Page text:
Hernando County commissioners approved a plan Tuesday to negotiate a multi-year lease agreement with the state that would keep the 164-year-old Chinsegut Hill manor house and its surrounding grounds in public hands rather than put the property up for sale to a private interest.
Economic development manager Mike McHugh recommended that the county propose an initial five-year lease with additional options that would enable local nonprofit groups to work toward restoring the historic landmark, making it marketable as an environmental education center and tourist destination.
For Christie Anderberg, a founder of Friends of Chinsegut Hill, the group that has been working toward finding a benefactor to support the preservation effort, it was welcome news.
"We're breathing easier now," Anderberg said. "It's been a long time since we've felt as positive about our chances. This will be good for the community."
With an approaching deadline with the state Department of Environmental Protection and the threat of having the 114-acre facility placed on the DEP's surplus lands list, Anderberg and members of her group had been scrambling, trying to find a local entity willing to offer help. The group recently received a $26,000 state historic matching grant to pay for roof and structural repairs to the edifice. However, the money can be used only if the Friends group finds a government partner to secure a lease on the property.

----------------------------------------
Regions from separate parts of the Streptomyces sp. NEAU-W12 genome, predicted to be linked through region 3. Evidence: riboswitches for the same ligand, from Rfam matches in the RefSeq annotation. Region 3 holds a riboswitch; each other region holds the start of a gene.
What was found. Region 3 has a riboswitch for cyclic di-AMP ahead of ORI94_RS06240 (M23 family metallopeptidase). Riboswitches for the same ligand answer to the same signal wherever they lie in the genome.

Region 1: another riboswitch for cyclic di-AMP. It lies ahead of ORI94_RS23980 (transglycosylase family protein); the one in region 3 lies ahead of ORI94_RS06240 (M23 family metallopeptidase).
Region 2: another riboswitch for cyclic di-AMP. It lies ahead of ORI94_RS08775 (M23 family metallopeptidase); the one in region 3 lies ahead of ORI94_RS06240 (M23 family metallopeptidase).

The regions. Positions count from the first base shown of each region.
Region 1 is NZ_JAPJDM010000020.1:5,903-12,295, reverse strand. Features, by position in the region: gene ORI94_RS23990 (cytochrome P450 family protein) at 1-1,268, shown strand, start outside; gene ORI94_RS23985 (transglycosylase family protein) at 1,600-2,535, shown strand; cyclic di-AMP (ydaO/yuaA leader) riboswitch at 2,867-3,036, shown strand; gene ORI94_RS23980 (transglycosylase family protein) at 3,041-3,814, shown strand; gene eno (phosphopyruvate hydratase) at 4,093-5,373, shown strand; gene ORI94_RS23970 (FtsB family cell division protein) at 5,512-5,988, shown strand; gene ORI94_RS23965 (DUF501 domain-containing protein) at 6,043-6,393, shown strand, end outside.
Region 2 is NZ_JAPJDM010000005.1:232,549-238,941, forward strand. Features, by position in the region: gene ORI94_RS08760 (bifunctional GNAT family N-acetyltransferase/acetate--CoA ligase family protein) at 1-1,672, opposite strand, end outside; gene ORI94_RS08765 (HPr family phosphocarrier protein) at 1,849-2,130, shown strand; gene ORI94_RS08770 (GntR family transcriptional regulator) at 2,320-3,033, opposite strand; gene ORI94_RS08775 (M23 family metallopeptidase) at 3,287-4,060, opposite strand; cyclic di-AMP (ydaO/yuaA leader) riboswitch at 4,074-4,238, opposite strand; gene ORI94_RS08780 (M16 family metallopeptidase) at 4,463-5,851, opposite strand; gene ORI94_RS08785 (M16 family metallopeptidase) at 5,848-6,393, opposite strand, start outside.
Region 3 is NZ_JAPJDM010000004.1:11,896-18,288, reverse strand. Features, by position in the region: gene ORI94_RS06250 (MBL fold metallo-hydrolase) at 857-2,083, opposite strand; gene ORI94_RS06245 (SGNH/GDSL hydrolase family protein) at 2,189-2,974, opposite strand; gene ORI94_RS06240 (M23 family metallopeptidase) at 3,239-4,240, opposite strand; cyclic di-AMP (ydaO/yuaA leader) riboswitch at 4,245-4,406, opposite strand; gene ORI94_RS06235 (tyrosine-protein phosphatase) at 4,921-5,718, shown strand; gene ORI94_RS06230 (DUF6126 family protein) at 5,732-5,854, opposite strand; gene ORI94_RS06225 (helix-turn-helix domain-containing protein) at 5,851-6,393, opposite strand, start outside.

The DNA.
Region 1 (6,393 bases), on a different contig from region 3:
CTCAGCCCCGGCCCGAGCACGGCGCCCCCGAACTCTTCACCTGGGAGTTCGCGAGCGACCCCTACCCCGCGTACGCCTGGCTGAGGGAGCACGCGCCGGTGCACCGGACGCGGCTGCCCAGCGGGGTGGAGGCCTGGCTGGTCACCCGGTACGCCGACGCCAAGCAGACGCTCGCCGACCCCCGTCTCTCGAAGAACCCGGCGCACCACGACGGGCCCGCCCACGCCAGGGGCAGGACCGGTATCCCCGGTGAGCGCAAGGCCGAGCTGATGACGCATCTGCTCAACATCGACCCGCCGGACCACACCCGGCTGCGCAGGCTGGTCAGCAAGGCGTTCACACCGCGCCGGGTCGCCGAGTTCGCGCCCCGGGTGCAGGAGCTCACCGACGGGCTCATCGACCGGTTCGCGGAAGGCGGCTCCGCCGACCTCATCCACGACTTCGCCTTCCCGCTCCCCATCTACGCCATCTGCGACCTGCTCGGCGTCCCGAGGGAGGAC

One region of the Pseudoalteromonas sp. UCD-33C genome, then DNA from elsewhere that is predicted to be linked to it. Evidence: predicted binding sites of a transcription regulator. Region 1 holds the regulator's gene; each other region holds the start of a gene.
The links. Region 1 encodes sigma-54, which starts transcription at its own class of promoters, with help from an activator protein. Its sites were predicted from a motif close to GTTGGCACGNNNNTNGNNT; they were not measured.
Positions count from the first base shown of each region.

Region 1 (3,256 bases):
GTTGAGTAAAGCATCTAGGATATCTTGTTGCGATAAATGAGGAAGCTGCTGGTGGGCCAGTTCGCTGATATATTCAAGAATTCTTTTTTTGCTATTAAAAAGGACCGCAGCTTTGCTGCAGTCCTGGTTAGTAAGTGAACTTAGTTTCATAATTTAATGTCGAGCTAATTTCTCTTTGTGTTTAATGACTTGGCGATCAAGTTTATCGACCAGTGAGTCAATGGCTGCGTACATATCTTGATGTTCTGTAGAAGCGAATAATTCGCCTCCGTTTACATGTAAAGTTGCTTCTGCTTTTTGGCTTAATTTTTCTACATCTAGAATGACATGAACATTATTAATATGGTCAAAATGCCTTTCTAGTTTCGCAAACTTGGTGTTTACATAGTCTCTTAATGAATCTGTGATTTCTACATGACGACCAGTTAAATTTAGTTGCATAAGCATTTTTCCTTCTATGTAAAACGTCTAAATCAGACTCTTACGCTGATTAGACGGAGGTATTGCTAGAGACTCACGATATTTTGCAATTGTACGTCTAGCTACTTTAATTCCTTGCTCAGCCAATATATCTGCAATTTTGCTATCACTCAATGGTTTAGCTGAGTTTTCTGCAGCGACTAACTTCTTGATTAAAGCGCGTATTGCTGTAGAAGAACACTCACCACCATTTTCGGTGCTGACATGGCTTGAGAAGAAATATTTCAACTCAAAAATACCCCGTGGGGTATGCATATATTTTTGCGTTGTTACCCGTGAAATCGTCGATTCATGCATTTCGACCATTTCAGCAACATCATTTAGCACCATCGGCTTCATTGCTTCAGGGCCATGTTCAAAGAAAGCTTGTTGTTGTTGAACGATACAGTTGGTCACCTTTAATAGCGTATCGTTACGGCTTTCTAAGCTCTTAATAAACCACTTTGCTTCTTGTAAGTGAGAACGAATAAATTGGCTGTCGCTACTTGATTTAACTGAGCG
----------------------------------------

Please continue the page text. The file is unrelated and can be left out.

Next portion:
County commissioners agreed two weeks ago to allow McHugh to explore the county's options to lease the facility and work with the Friends on developing a budget to operate the manor house and surrounding buildings.
Anderberg said that a state historic building expert who recently visited the facility indicated that even though some areas of the manor house have been damaged from roof leaks, the overall structure is in good condition. She said that her group, which has already raised $27,000 in private donations toward restoration, is confident it can obtain more contributions once a long-term lease has been secured.
"The community recognizes that we have a gem in our midst," Anderberg said. "They are anxious to continue to support it as long as they see hope for the future."
When the University of South Florida announced in 2009 that it was abandoning its lease after 40 years of using the facility as a retreat and conference center, the Friends helped put together a proposal that included support from the Florida Fish and Wildlife Conservation Commission, the county Tourist Development Council and the Hernando Historical Museum Association.
However, those plans fell through after the county pulled out, leaving the preservation group to go it alone.
Anderberg said that state land leases to other government entities typically are less that $300 annually. She said her group would be willing to reimburse the county for the fee.
Commission Chairman Wayne Dukes said he hoped that the commission's backing of the facility would silence naysayers who have criticized the county's lack of involvement.
"This gives us a chance to show what we can do, and what we can do in the future," Dukes said.
McHugh said he expects to present the final lease agreement to the commission on Jan. 8.
Logan Neill can be reached at firstname.lastname@example.org or (352) 848-1435.